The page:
The Legend of Zelda, part 2

Today we continue our adventure through the bleeps and bloops of 8-bit Nintendo soundtracks.

Zelda II: The Adventure of Link seems to be one of the most hated Zelda games. It was different from the first game, and most fans did not like the changes. I chalk it up to a poorly timed experiment. Some things did not work well for what people expected from The Legend of Zelda at the time. However there were some things which the game introduced which have since become staples in the franchise.

It really was a hard game, and the fact that you only have two buttons to work with, plus a directional pad, does not simplify things. To this day, just hearing the battle music from this soundtrack makes me anxious. The syncopation and dissonance do not really help either. Actually, the music for the title screen blends that anxiety from the battle music and the general easy-going feeling from music which plays in the towns and houses. I think the main title does a great job at giving you an overture feel, without actually being a medley.

The music which plays in the palaces was also anxiety inducing, but mostly because of the ostinato in the bass. Does anyone else notice a trend in the scary music in the Zelda series? It all has a similar bass line.

And something about the ii-IV-V7-IV chord progression just get’s blood pressure up. Last year, I found myself in need of an original James Bond / Secret Agent Man theme type song. After trying to come up with something on my own, I discovered they use the same progression as was used in the palaces in this game. After that, I had to drop the project because it would just make me so angry hearing those chords over and over again. And I knew that at any moment one of those gargoyle heads would come, kill me, and reset all my experience points.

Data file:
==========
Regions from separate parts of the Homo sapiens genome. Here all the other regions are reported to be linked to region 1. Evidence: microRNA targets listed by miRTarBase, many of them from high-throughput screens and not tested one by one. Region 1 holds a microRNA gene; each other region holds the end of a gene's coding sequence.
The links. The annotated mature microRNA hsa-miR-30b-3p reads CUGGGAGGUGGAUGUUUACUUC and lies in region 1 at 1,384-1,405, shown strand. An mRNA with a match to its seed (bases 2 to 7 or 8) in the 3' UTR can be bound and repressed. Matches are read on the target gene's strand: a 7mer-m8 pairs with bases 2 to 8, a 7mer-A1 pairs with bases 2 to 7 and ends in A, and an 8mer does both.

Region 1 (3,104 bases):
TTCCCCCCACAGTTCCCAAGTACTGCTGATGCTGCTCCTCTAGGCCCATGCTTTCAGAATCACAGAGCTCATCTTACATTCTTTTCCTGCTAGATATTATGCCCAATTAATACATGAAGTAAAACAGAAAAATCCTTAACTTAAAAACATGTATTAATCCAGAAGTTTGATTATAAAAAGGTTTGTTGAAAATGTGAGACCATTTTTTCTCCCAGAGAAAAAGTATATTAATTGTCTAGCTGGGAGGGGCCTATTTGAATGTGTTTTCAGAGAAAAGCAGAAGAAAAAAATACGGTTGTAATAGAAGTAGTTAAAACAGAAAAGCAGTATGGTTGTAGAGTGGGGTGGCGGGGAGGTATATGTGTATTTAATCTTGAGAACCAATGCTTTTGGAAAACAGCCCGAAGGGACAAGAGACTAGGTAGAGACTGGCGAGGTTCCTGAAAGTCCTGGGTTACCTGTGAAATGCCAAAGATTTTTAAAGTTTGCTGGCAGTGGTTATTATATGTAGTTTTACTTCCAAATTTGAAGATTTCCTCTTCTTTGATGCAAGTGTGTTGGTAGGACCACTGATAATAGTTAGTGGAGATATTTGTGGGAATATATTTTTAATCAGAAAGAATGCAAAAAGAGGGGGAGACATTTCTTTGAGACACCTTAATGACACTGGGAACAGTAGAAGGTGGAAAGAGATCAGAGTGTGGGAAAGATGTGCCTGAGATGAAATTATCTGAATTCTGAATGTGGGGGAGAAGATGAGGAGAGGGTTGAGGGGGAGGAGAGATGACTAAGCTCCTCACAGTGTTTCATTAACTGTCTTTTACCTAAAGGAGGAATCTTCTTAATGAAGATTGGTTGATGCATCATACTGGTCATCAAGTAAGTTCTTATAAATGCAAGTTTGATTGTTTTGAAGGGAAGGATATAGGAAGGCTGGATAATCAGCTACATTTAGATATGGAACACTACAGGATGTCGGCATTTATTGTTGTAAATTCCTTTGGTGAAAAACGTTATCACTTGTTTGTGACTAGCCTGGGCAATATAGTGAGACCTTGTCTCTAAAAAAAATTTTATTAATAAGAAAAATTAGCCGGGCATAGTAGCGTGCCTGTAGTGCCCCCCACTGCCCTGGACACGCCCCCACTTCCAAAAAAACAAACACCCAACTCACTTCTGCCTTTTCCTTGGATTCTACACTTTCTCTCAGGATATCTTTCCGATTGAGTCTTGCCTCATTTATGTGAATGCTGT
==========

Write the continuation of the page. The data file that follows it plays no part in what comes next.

Actually, most of this soundtrack was kinda scary. Or should I say most of the time I spent listening to this soundtrack was spent listening to the scary songs. Over the course of my whole life, I would not be surprised to find I have spent a full month wandering through palaces and fighting the guardians. Sprinkle in a little time spent going from palace to town to palace (which is mostly chance enemy encounters along the way). And then the never-ending Great Palace and two painfully hard boss fights.

The worst part of it all is when you die. Ganon laughs at you and, with his smug 8-bit eyebrow raised, seems to ask, “That’s it? You spent 4 hours of your life looking for extra life and died from a ball of dirt dropped on you by a bug?” Not only did my character die, but so did my self-esteem.

There is other music, like what plays in the towns and houses around Hyrule. The main over-world theme is different from the original Zelda’s over-world theme, but it starts out with the same fanfare, which is a nice little homage to its predecessor. Maybe I was just projecting my feelings onto the music, but something about the end of the game, just before the credits, just seems like it is exhausted. Which is ironic because Zelda just woke up. Then it turns back into the soundtrack for an epic adventure. And of course the sound effects for finding an item or fairy, putting a crystal in one of the stone statues at the end of a palace, or playing the flute.

All in all, this sound track is just more tense than the first. There are some games or movies whose soundtrack out performs whatever they were accompanying, but it do not think this is one of them. This will never be the best Zelda game ever, and this will never be the best Zelda soundtrack ever. They are not the worst, either.

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2 thoughts on “The Legend of Zelda, part 2

  1. Pingback: My Get Up and Go Must Have Got Up and Went | Another American Audio-logue

  2. Pingback: A Sudden Taste of Magic | An American Audio-logue

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